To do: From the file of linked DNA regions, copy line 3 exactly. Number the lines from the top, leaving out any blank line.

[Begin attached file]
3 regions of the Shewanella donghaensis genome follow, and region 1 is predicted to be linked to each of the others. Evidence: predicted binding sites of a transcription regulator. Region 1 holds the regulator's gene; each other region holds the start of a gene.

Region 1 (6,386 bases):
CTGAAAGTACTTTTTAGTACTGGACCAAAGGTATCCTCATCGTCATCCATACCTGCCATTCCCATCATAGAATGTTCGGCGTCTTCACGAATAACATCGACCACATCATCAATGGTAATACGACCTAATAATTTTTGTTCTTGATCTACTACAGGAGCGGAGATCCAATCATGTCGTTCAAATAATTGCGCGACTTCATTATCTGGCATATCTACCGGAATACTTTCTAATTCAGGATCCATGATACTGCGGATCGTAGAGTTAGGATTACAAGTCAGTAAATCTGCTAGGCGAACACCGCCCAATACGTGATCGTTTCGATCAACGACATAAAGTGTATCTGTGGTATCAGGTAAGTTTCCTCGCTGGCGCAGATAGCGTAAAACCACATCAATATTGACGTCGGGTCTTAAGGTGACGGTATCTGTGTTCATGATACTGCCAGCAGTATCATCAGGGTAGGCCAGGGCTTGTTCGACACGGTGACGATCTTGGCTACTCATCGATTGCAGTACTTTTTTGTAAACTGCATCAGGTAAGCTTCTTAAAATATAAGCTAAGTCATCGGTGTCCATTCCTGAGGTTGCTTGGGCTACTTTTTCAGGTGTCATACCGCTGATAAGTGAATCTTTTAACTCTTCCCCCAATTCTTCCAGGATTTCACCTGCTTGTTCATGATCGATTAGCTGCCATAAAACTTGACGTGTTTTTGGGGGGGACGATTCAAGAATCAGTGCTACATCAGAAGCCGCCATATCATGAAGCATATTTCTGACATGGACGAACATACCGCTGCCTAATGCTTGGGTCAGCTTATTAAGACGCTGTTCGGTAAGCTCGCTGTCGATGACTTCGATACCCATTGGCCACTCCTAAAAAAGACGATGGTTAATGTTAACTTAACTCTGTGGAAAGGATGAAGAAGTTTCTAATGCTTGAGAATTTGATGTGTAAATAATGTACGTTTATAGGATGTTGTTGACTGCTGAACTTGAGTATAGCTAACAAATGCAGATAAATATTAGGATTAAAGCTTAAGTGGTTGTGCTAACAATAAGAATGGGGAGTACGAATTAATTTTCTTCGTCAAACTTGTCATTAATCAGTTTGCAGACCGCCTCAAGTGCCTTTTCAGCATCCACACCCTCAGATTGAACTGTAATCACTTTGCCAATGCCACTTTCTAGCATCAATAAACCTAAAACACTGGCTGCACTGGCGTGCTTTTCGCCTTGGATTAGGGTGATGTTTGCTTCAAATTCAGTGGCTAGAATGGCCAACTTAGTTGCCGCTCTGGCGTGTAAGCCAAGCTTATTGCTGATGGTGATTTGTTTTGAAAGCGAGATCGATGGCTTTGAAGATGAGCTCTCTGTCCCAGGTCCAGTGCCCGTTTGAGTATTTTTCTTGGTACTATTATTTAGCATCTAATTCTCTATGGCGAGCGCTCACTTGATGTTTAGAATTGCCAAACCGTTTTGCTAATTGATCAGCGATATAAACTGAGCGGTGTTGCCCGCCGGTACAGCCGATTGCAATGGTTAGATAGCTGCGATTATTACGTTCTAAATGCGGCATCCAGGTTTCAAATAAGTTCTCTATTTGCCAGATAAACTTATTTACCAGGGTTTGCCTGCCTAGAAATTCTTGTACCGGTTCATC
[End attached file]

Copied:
CTGAAAGTACTTTTTAGTACTGGACCAAAGGTATCCTCATCGTCATCCATACCTGCCATTCCCATCATAGAATGTTCGGCGTCTTCACGAATAACATCGACCACATCATCAATGGTAATACGACCTAATAATTTTTGTTCTTGATCTACTACAGGAGCGGAGATCCAATCATGTCGTTCAAATAATTGCGCGACTTCATTATCTGGCATATCTACCGGAATACTTTCTAATTCAGGATCCATGATACTGCGGATCGTAGAGTTAGGATTACAAGTCAGTAAATCTGCTAGGCGAACACCGCCCAATACGTGATCGTTTCGATCAACGACATAAAGTGTATCTGTGGTATCAGGTAAGTTTCCTCGCTGGCGCAGATAGCGTAAAACCACATCAATATTGACGTCGGGTCTTAAGGTGACGGTATCTGTGTTCATGATACTGCCAGCAGTATCATCAGGGTAGGCCAGGGCTTGTTCGACACGGTGACGATCTTGGCTACTCATCGATTGCAGTACTTTTTTGTAAACTGCATCAGGTAAGCTTCTTAAAATATAAGCTAAGTCATCGGTGTCCATTCCTGAGGTTGCTTGGGCTACTTTTTCAGGTGTCATACCGCTGATAAGTGAATCTTTTAACTCTTCCCCCAATTCTTCCAGGATTTCACCTGCTTGTTCATGATCGATTAGCTGCCATAAAACTTGACGTGTTTTTGGGGGGGACGATTCAAGAATCAGTGCTACATCAGAAGCCGCCATATCATGAAGCATATTTCTGACATGGACGAACATACCGCTGCCTAATGCTTGGGTCAGCTTATTAAGACGCTGTTCGGTAAGCTCGCTGTCGATGACTTCGATACCCATTGGCCACTCCTAAAAAAGACGATGGTTAATGTTAACTTAACTCTGTGGAAAGGATGAAGAAGTTTCTAATGCTTGAGAATTTGATGTGTAAATAATGTACGTTTATAGGATGTTGTTGACTGCTGAACTTGAGTATAGCTAACAAATGCAGATAAATATTAGGATTAAAGCTTAAGTGGTTGTGCTAACAATAAGAATGGGGAGTACGAATTAATTTTCTTCGTCAAACTTGTCATTAATCAGTTTGCAGACCGCCTCAAGTGCCTTTTCAGCATCCACACCCTCAGATTGAACTGTAATCACTTTGCCAATGCCACTTTCTAGCATCAATAAACCTAAAACACTGGCTGCACTGGCGTGCTTTTCGCCTTGGATTAGGGTGATGTTTGCTTCAAATTCAGTGGCTAGAATGGCCAACTTAGTTGCCGCTCTGGCGTGTAAGCCAAGCTTATTGCTGATGGTGATTTGTTTTGAAAGCGAGATCGATGGCTTTGAAGATGAGCTCTCTGTCCCAGGTCCAGTGCCCGTTTGAGTATTTTTCTTGGTACTATTATTTAGCATCTAATTCTCTATGGCGAGCGCTCACTTGATGTTTAGAATTGCCAAACCGTTTTGCTAATTGATCAGCGATATAAACTGAGCGGTGTTGCCCGCCGGTACAGCCGATTGCAATGGTTAGATAGCTGCGATTATTACGTTCTAAATGCGGCATCCAGGTTTCAAATAAGTTCTCTATTTGCCAGATAAACTTATTTACCAGGGTTTGCCTGCCTAGAAATTCTTGTACCGGTTCATC